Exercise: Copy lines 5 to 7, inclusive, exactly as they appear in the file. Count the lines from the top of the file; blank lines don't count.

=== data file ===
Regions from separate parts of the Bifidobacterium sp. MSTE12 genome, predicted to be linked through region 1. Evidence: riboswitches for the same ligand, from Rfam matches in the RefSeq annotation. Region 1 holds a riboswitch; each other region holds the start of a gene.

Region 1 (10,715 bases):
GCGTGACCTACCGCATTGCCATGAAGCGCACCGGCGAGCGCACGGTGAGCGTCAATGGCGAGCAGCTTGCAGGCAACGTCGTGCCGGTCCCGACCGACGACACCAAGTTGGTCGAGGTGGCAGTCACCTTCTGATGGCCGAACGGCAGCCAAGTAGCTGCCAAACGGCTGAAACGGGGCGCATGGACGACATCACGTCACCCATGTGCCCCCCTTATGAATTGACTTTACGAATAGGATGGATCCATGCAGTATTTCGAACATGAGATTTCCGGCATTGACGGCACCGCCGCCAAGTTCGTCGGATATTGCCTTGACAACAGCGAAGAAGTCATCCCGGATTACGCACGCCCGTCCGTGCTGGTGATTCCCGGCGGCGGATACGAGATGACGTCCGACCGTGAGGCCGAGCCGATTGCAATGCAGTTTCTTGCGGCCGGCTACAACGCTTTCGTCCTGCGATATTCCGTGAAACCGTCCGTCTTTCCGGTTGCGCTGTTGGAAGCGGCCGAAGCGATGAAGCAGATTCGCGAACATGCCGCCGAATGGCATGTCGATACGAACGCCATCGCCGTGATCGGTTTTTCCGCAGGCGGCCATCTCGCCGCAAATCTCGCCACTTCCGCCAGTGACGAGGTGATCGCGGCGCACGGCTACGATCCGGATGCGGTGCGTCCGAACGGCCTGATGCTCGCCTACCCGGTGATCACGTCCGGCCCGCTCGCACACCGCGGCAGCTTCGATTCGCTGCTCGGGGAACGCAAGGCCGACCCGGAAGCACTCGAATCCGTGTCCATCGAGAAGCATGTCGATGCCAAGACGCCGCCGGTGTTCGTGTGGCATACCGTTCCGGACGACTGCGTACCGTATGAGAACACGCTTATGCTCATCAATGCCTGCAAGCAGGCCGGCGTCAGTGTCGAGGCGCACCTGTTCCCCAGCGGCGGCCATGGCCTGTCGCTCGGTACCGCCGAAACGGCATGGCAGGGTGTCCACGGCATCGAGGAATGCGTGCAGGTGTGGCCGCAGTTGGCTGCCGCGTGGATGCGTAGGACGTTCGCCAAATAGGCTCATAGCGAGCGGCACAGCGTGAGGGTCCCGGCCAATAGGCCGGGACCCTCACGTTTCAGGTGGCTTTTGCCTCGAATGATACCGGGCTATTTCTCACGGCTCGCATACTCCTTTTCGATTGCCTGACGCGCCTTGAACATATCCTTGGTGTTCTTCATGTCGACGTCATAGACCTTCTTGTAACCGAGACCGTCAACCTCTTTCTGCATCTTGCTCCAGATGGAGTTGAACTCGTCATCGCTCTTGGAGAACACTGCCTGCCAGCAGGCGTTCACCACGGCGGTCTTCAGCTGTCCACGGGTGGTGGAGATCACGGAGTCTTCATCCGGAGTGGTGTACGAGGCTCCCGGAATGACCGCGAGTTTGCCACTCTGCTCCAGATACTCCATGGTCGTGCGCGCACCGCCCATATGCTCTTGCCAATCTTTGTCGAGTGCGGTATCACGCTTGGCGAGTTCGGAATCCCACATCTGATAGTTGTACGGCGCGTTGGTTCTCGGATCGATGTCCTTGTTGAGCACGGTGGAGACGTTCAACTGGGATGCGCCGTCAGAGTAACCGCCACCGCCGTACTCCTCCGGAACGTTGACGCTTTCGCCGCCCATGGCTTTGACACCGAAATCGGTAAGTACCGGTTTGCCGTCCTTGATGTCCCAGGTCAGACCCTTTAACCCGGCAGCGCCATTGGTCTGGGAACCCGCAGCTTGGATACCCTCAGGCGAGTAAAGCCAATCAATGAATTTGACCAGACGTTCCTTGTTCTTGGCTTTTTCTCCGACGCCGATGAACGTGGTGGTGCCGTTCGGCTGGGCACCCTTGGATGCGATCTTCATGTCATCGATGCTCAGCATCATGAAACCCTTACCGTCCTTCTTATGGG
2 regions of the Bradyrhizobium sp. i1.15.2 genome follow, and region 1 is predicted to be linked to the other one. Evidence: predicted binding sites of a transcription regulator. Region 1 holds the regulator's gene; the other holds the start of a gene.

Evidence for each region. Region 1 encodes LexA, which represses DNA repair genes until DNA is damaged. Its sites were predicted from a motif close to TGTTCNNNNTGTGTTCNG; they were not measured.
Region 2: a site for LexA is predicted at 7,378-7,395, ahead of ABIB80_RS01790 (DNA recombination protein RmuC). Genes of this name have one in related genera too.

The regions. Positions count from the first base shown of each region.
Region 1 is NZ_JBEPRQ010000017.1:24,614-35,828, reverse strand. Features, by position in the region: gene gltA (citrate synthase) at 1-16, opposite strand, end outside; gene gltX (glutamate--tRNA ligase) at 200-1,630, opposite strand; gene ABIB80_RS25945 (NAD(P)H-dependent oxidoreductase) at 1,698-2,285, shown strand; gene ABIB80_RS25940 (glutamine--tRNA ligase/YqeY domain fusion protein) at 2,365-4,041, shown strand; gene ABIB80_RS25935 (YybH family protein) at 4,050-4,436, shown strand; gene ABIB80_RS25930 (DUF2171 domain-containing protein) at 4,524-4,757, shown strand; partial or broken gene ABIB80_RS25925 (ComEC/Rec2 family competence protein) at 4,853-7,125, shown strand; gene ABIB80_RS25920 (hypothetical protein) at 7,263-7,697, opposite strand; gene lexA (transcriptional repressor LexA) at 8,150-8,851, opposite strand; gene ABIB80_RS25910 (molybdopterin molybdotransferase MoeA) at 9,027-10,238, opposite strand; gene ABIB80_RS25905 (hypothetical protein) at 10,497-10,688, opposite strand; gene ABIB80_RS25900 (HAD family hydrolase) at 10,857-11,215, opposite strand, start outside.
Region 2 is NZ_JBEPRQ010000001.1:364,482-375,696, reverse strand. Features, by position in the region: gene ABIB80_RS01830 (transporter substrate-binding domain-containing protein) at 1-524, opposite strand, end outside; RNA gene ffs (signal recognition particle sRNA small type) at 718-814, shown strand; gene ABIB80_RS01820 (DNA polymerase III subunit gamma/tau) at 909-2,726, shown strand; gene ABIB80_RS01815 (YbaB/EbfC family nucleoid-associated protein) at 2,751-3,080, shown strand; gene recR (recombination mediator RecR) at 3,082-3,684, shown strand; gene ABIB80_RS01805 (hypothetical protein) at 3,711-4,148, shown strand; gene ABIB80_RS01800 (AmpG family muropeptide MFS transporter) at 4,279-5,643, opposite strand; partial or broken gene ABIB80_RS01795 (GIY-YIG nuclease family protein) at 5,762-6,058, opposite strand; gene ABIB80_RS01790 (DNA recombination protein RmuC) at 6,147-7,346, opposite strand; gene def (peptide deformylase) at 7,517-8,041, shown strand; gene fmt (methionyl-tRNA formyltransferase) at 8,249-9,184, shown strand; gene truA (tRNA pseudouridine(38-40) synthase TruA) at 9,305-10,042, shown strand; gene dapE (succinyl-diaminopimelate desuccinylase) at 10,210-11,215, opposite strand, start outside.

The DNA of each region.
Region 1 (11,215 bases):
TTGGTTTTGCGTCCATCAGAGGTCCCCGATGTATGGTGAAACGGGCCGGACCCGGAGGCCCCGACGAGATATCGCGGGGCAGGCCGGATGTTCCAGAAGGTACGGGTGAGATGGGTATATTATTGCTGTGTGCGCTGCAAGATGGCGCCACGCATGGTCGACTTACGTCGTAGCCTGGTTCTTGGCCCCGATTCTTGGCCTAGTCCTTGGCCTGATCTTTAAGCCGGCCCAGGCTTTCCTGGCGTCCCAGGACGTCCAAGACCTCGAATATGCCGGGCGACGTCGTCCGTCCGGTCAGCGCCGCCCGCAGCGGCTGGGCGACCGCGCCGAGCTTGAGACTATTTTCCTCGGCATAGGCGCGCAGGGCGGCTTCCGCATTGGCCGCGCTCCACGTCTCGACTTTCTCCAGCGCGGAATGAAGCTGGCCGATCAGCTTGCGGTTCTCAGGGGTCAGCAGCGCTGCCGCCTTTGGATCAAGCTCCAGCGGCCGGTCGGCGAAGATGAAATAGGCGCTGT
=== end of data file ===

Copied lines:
Evidence for each region. Region 1 encodes LexA, which represses DNA repair genes until DNA is damaged. Its sites were predicted from a motif close to TGTTCNNNNTGTGTTCNG; they were not measured.
Region 2: a site for LexA is predicted at 7,378-7,395, ahead of ABIB80_RS01790 (DNA recombination protein RmuC). Genes of this name have one in related genera too.

The regions. Positions count from the first base shown of each region.